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Blocked & Obstructed Bridleways

In law there is a difference between an obstruction and lack of maintenance, even though the difference to the users of a bridleway or byway is the same – they cannot proceed, or only with difficulty. Ultimately, the solution is with the highway authority (county council or unitary authority) to enforce against obstruction and to undertake main-tenance. But sometimes progress can be made locally or through the parish or community council if the landholder is known or if a group of volunteers is prepared to help with maintenance where lack of council funds is the problem.


Obstructing a public right of way deliberately is a criminal offence. A bridleway or byway is a public highway, just like your local high street, and blocking public highways is against the law. Most obstructions are the responsibility of the landholder.

Obstructions vary immensely and are anything which prevents your easy passage along a right of way (unless it is a maintenance matter). Examples of common obstructions are crops or cultivation, locked gates, overhanging vegetation, fallen trees, new fences or walls.

An obstruction may be only part of the width, but is still an obstruction; for instance, an arable path left too narrow by cultivation, or encroachment by fences or buildings, which is common around gardens, farms or developments. An obstruction need not be physical – intimidating notices, threatening animals and ornate domestic gates or industrial type gates can be a form of obstruction if they cause you to doubt your right of way or to decide against using it. Gates with latching mechanisms which are not immediately obvious and possible for all users are also an obstruction, including ones with a keypad or other security feature.

The law permits you to remove enough of an obstruction for you to pass if you can reasonably do so (although you should ensure the safety of livestock) and to go round the obstruction on land in the same ownership.

Gates are primarily for the security of livestock and where there are no animals, such as between permanent arable fields or along an enclosed track, they should be removed or secured open to leave a gap. This saves wear and tear on the gate for the farmer; the rider or carriage-driver is much safer without it and it complies with the “least restrictive option” principle of the Equality Act 2010.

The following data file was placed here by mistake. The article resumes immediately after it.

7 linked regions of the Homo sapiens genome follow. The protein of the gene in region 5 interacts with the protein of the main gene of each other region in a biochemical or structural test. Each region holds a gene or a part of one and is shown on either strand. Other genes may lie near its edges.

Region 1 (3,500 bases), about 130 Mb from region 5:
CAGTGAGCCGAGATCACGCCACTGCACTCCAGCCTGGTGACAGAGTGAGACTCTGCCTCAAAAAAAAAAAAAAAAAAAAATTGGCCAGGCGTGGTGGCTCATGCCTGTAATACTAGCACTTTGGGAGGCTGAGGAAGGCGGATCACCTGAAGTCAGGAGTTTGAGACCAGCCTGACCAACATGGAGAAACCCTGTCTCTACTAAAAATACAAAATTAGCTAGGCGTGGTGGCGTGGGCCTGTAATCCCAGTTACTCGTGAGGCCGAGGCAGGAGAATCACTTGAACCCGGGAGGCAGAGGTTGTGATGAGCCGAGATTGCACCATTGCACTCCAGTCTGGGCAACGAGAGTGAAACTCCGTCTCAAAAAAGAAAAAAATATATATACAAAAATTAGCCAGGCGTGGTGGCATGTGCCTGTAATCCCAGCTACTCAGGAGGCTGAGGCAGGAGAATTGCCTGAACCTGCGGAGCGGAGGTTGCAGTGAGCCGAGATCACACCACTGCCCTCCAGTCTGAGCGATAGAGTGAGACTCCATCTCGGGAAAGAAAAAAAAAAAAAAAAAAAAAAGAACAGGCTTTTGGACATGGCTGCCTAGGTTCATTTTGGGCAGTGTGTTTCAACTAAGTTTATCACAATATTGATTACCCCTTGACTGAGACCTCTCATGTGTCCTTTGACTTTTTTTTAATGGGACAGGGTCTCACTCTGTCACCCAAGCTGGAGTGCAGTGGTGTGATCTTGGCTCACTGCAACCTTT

Relevant Law 



Gate unsafe or interfering with passage


Disturbance of the surface




Excavation across path/damage to the highway


Things deposited so as to cause a nuisance or damage 


Ploughed headland


Non-reinstatement of cross field path or inadequate width


Obstruction by crops


Overhanging vegetation


Barbed wire adjacent to a highway


Removal of signs which mislead and likely to discourage use


Bulls over 10 months of age unaccompanied by cows or heifers, or dairy bulls over 10 months of age in a field crossed by a public right of way



*Highways Act 1980 (HA80), National Parks and Access to the Countryside Act 1949 (NCPA49), Wildlife and Countryside Act 1981 (WCA81)

Government Advice

Defra’s Rights of Way Circular 1/09 includes details of what is an obstruction or out of repair, whose responsibility it is to clear it, and what the Government expects
from highway authorities in managing rights of way.

You can find it at

BHS Advice

1) If you know the person responsible for the obstruction, you could approach him or her amicably and request its removal.

2) Inform the highway authority of the problem. The highway authority will be the county or unitary council.

The council will need a description of the problem and its location, with a grid reference if possible. If you are uncertain about the grid reference, a clear description is needed to enable the council’s officer to find the location easily.

Many highway authorities have specific helplines or forms or interactive maps on their websites on which you can report a problem on a public right of way but you can also send a letter or email. If you use an online form, copy the text to a document you can keep so that you have it for future reference.

Keep a record in case you need to refer to it later.

3) An offer of help to, for example, cut overgrown vegetation might be welcomed by a landholder and by a highway authority. They may not have the resources to keep paths clear in the growing season when so much else also needs doing and the type of clearance that can be done with hand tools or a brush cutter may be all that is needed if anyone is willing. BHS affiliated Equestrian Access Groups can be covered by insurance for such work.